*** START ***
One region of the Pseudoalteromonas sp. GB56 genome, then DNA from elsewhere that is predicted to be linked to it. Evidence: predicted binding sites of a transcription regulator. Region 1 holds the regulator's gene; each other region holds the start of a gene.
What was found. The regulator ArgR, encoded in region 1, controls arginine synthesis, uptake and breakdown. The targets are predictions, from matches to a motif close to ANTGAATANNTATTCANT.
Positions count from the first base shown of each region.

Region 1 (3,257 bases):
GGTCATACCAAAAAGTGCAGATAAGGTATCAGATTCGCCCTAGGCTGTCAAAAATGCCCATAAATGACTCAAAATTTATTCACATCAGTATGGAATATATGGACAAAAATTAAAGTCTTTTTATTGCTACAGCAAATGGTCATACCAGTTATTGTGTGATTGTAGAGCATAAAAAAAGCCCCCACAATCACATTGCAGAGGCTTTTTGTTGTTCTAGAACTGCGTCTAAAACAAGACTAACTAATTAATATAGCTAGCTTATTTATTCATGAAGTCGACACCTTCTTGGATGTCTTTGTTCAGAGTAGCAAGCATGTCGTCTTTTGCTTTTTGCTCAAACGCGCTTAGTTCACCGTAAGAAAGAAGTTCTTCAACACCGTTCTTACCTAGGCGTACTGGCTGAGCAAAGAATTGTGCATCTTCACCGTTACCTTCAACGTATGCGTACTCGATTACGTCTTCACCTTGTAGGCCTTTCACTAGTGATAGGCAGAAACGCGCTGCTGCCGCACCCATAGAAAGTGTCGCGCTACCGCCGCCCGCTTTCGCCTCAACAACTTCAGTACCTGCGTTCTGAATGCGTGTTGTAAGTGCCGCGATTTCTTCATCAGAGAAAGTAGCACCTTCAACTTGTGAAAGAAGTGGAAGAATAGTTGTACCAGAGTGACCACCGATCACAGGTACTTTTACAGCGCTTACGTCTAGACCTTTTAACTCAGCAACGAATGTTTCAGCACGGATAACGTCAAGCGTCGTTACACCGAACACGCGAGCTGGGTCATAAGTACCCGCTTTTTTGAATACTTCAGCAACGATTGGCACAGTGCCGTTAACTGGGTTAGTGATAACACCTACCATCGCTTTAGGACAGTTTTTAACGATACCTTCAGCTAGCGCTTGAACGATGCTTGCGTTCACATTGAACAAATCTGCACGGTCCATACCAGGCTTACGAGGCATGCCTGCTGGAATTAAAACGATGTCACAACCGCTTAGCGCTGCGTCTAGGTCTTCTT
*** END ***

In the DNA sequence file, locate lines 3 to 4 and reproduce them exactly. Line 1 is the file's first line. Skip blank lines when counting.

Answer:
Positions count from the first base shown of each region.

Region 1 (3,257 bases):